Sound Advice for PhD Students of Ghomeshi-ism

Jian Ghomeshi(Note: Jian Ghomeshi was the host of a popular CBC radio program who was recently fired for “inappropriate” behaviour in the workplace. He is facing criminal charges for sexual assault.)

1. Consider Jian Ghomeshi as Exhibit A for the celebrity culture in which we live.

2. Ask yourself whether the reasons for his success were the very reasons for his downfall.

3. Examine the differences between his behaviour and that of other celebrity hosts, past and present.

4. Analyze the reasons why, over the years, CBC management has failed to respond to the many clearly stated complaints about him.

5. Give your views on the question whether the CBC, and other cultural institutions, can take effective steps to prevent the rise of future Ghomeshis without inhibiting creativity, i.e., without imposing stifling bureaucracy.


4 responses to “Sound Advice for PhD Students of Ghomeshi-ism

  1. David Schatzky

    To manage very difficult creative people without a bureaucracy requires secure, grounded, humane and sane managers who have a capacity to understand how creative personalities function, and who can set appropriate boundaries in a nurturing, supportive environment. By building a trusting relationship between the ‘star’ and the manager(s) there can be creativity without destruction. A bureaucratic instead of a personal response to creative people can only be counterproductive, and force the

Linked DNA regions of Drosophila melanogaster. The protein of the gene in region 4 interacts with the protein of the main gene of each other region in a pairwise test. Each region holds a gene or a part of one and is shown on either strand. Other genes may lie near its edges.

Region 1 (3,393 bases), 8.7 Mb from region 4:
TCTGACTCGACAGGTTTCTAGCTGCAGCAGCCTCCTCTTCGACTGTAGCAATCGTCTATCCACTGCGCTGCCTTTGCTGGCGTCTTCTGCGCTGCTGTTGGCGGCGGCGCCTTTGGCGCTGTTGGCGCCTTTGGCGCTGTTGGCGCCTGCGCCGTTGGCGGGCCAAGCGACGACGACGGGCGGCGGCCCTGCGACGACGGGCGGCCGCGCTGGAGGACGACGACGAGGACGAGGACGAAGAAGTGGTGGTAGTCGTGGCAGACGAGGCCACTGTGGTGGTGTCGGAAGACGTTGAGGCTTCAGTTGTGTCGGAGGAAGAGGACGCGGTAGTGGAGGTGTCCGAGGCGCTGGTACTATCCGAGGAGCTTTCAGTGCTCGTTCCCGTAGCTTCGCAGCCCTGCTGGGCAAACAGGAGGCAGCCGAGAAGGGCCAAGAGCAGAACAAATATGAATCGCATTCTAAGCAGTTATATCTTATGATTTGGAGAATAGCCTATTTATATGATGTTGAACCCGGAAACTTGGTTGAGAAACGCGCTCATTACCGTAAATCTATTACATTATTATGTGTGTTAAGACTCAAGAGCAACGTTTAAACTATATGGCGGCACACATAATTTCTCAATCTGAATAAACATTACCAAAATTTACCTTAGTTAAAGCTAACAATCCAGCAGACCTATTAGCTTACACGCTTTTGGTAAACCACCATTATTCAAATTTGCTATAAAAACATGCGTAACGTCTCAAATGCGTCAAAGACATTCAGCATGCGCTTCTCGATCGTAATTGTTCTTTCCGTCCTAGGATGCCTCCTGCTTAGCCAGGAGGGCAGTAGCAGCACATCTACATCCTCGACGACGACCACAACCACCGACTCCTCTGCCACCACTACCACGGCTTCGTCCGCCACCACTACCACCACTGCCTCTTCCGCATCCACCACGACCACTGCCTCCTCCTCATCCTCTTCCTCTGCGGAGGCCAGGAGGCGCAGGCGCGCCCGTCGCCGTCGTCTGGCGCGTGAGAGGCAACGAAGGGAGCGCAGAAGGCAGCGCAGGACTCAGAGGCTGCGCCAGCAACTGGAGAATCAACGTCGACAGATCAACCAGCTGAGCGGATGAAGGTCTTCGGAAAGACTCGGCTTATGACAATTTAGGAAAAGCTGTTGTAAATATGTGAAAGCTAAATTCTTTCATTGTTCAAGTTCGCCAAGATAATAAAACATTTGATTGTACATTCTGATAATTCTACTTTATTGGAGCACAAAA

miscreant(s) to go underground and escape being managed.

    • David, if your point is that an institution needs to retain good managers and then permit/encourage them to manage, I completely agree. But if the argument is (as is somewhat implied) that it’s OK to cut extra slack for difficult creative people (“stars”) in matters of workplace sexual misconduct and bullying, then I respectfully beg to differ.

  2. Disgusted and appalled by the behaviour that has come to light. However, see no grounds to ask the question in point 2. Being talented, articulate, extroverted, proud with an ego do not lead the vast majority of that subset of the population to the abuse alleged by so many. Point 3 implies that celebrity hosts behave similarly. Really? Yes, CBC needs to do better in the future, but can it really be expected to “prevent” the “rise” of such abusers any more than any other institution, like Parliament. All institutions can and should be expected to have a credible complaint process for all types of abuse in the workplace and refer criminal complaints to appropriate authorities. Was problem Ghomeshi’s public personality and ego? Or, the fact that initial complaints were not properly acted upon? Let us not demonize big egos, they can come with equally big hearts, just not, apparently, in this case.

  3. Of course no CBC manager should tolerate (or, for that matter, be guilty of) misbehaviour of any kind. But the CBC has peculiar trouble dealing with success, as I hope to illustrate when reminiscing about This Hour Has Seven Days (1964–1966) some time in the near future.